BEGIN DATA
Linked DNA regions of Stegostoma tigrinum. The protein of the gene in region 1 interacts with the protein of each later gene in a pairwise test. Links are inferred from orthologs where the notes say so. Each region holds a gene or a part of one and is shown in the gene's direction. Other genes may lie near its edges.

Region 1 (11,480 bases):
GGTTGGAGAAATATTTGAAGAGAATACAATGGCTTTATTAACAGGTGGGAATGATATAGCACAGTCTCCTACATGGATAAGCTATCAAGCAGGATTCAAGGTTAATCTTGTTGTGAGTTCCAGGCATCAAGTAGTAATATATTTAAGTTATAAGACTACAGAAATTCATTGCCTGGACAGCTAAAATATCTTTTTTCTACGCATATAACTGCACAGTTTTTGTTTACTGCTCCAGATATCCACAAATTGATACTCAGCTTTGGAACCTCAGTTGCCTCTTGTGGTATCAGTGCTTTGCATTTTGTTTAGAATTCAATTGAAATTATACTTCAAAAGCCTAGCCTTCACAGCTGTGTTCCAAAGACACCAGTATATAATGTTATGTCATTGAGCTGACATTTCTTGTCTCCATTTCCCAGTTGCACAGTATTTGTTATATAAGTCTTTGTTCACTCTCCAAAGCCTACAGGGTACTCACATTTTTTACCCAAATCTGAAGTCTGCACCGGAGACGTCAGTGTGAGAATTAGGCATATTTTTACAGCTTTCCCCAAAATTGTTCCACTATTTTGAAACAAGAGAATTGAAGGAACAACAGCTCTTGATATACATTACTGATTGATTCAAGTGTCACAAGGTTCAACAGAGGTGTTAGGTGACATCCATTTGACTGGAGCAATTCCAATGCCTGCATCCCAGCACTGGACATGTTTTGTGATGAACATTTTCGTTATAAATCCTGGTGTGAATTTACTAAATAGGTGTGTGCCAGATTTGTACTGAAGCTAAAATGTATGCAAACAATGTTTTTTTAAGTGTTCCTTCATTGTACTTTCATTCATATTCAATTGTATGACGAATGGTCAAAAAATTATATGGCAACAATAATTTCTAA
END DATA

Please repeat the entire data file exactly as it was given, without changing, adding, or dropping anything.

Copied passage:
Linked DNA regions of Stegostoma tigrinum. The protein of the gene in region 1 interacts with the protein of each later gene in a pairwise test. Links are inferred from orthologs where the notes say so. Each region holds a gene or a part of one and is shown in the gene's direction. Other genes may lie near its edges.

Region 1 (11,480 bases):
GGTTGGAGAAATATTTGAAGAGAATACAATGGCTTTATTAACAGGTGGGAATGATATAGCACAGTCTCCTACATGGATAAGCTATCAAGCAGGATTCAAGGTTAATCTTGTTGTGAGTTCCAGGCATCAAGTAGTAATATATTTAAGTTATAAGACTACAGAAATTCATTGCCTGGACAGCTAAAATATCTTTTTTCTACGCATATAACTGCACAGTTTTTGTTTACTGCTCCAGATATCCACAAATTGATACTCAGCTTTGGAACCTCAGTTGCCTCTTGTGGTATCAGTGCTTTGCATTTTGTTTAGAATTCAATTGAAATTATACTTCAAAAGCCTAGCCTTCACAGCTGTGTTCCAAAGACACCAGTATATAATGTTATGTCATTGAGCTGACATTTCTTGTCTCCATTTCCCAGTTGCACAGTATTTGTTATATAAGTCTTTGTTCACTCTCCAAAGCCTACAGGGTACTCACATTTTTTACCCAAATCTGAAGTCTGCACCGGAGACGTCAGTGTGAGAATTAGGCATATTTTTACAGCTTTCCCCAAAATTGTTCCACTATTTTGAAACAAGAGAATTGAAGGAACAACAGCTCTTGATATACATTACTGATTGATTCAAGTGTCACAAGGTTCAACAGAGGTGTTAGGTGACATCCATTTGACTGGAGCAATTCCAATGCCTGCATCCCAGCACTGGACATGTTTTGTGATGAACATTTTCGTTATAAATCCTGGTGTGAATTTACTAAATAGGTGTGTGCCAGATTTGTACTGAAGCTAAAATGTATGCAAACAATGTTTTTTTAAGTGTTCCTTCATTGTACTTTCATTCATATTCAATTGTATGACGAATGGTCAAAAAATTATATGGCAACAATAATTTCTAA